A lot or a little?
The parents' guide to what's in this movie.
What parents need to know
Parents need to know that #Roxy is an amiable romantic comedy in a high school setting with some surprising violence near the story's conclusion. It draws upon the classic Cyrano De Bergerac, a play written at the end of the 19th century about a brilliant man with a very large nose who feels he isn't worthy of the beautiful girl of his dreams. In the play, Cyrano assumes the persona of Christian, a handsome man who also loves Roxanne. Cyrano woos her with words in Christian's name without revealing himself. In #Roxy, it's Cyrus, a high school prankster and computer hacker with the soul of a poet, who has the very big nose. Christian is a handsome athlete. Roxy is the damsel who has their attention. Viewers can expect some salty language (e.g., "crap," "ass," "p--y," "s--t") some name-calling ("d--k nose," "troll"), as well as kissing and the possibility of sex between teens as a plot element ("Should I bring a condom?"). Cyrus is the victim of a vicious assault -- kicked, beaten, bloodied, hit over the head with a skateboard. He sustains serious injuries that then impact the story. Meaningful messages about honesty, self-acceptance, and what sustains a good relationship play throughout the movie.OK for teens.
- Parents say
- Kids say
What's the story?
Tech whiz Cyrus Nollen (the very likable Jake Short) has a magnificently large nose in #ROXY, and he's very sensitive about it. In fact, his nose impacts all of his feelings about himself and about how others see him. Because of that, he's content to stay best friends with the beautiful and smart Roxy Rostand (Sarah Fisher), even though he's been in love with her for years. It isn't surprising that when he finds out that Roxy has a crush on Christian (Booboo Stewart), the new guy in town and a good-looking football player, Cyrus wants to help move the budding relationship forward. Laptops, cell phones, and Skype make for great methods of communication, and it isn't long before Cyrus and Christian are working hand-in-hand to fool the girl of both their dreams. Cyrus as "Christian" can text and write all the things he would say to Roxy if only he wasn't afraid to admit his feelings. It works. Roxy becomes smitten with "Christian," who is a very nice guy but thinks "Chekhov" is a Star Trek character, while Roxy worships the great Russian writer. Soon, Roxy is confused; Christian is frustrated; Cyrus is terrified of being revealed. The fact that Cyrus, who is a master hack, gets in trouble when he outs another football player for bad behavior puts Cyrus not just in danger of discovery, but in fear for his life.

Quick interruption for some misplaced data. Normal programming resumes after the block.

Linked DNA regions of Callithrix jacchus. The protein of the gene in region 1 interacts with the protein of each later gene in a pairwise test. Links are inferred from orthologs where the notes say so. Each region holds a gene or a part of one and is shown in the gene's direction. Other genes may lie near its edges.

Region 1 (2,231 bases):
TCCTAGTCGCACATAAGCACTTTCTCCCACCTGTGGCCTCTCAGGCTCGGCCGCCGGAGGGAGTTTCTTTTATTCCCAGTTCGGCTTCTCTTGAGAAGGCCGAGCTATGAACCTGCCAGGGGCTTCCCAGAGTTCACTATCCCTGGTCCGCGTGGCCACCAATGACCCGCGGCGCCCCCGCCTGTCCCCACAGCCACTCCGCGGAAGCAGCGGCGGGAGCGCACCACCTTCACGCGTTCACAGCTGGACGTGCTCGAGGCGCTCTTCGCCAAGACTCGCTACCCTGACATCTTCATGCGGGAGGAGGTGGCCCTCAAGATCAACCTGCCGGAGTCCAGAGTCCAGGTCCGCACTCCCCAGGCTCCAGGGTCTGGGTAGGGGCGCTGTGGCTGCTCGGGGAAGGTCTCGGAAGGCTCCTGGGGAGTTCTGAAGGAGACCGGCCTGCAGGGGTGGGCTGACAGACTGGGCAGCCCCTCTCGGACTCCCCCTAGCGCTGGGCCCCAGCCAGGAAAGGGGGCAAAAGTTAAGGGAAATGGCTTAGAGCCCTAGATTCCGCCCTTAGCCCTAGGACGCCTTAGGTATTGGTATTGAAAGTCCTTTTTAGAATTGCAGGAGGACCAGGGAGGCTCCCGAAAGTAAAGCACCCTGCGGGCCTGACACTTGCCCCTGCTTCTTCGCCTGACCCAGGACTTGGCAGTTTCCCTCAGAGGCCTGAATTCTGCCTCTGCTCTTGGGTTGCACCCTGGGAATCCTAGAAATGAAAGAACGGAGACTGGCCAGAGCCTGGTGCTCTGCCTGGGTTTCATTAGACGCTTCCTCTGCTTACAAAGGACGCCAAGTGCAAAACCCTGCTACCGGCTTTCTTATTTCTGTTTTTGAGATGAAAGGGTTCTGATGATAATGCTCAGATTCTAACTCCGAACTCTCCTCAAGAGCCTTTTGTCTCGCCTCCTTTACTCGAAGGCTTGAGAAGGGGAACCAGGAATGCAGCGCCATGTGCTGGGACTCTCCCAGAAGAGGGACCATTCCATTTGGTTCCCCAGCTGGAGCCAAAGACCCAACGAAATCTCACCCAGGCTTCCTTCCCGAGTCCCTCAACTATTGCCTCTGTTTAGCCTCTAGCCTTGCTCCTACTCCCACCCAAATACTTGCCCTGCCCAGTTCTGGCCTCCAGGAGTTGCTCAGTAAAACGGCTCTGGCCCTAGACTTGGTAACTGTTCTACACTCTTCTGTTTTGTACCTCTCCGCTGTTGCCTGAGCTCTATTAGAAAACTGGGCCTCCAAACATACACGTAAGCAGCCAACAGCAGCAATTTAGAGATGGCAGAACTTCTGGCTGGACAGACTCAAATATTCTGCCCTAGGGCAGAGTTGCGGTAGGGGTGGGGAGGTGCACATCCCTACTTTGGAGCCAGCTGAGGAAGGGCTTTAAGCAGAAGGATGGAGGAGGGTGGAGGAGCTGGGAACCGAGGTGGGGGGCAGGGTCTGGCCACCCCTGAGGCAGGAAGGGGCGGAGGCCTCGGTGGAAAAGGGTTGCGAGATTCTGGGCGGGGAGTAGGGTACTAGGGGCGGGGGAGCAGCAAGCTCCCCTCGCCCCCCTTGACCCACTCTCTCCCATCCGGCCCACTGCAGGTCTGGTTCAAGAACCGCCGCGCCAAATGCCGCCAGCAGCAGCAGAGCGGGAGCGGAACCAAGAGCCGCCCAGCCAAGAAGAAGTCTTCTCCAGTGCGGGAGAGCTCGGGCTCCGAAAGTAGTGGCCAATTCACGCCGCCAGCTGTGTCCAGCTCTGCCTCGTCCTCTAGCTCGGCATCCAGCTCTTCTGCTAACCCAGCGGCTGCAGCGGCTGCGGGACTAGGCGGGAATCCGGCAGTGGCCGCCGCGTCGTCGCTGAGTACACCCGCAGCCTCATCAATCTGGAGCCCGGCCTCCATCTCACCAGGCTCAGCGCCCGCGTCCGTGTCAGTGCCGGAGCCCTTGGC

Is it any good?
The film, with its very engaging young hero, some clever dialogue, and lighthearted, relevant messages, should appeal to teens in spite of its often silly story and high school caricatures. Throughout, the players and filmmakers seem to be having fun, enjoying the update of and references to the timeless classic from which it's derived. There's strong rooting interest for Cyrus and Roxy, but viewers won't lose sympathy for the clueless but chivalrous Christian either. The usually menacing Danny Trejo has a genial role as an unconventional high school principal. #Roxy never takes itself too seriously, so it's doubly surprising when the movie turns dark with a particularly vicious fight scene to help resolve the plot. Still, the movie is a good-natured entry in the rapidly-expanding genre of teen romantic comedies.
Talk to your kids about ...
Families can talk about the violence in #Roxy. Were you surprised by the brutality in the scenes that show Cyrus being attacked? Do you think those scenes were compatible with the tone of the rest of the movie? Why or why not?
What is a stereotype? In what way(s) were the football players at Bergerac High School stereotypes? Do you believe such portrayals perpetuate stereotyping? If yes, how?
#Roxy is another adaptation of the classic Cyrano de Bergerac tale. Several other movies have used Cyrano as the spine of their stories. Were you familiar with the characters and situations? Why do you think the theme is so popular? What makes it relatable for all ages?
Did you notice the number of references there are in #Roxy to the original story? Roxy's last name was "Rostand." How does that relate to the original? What about "Bergerac High"? "Cyrus"? "Roxy"?
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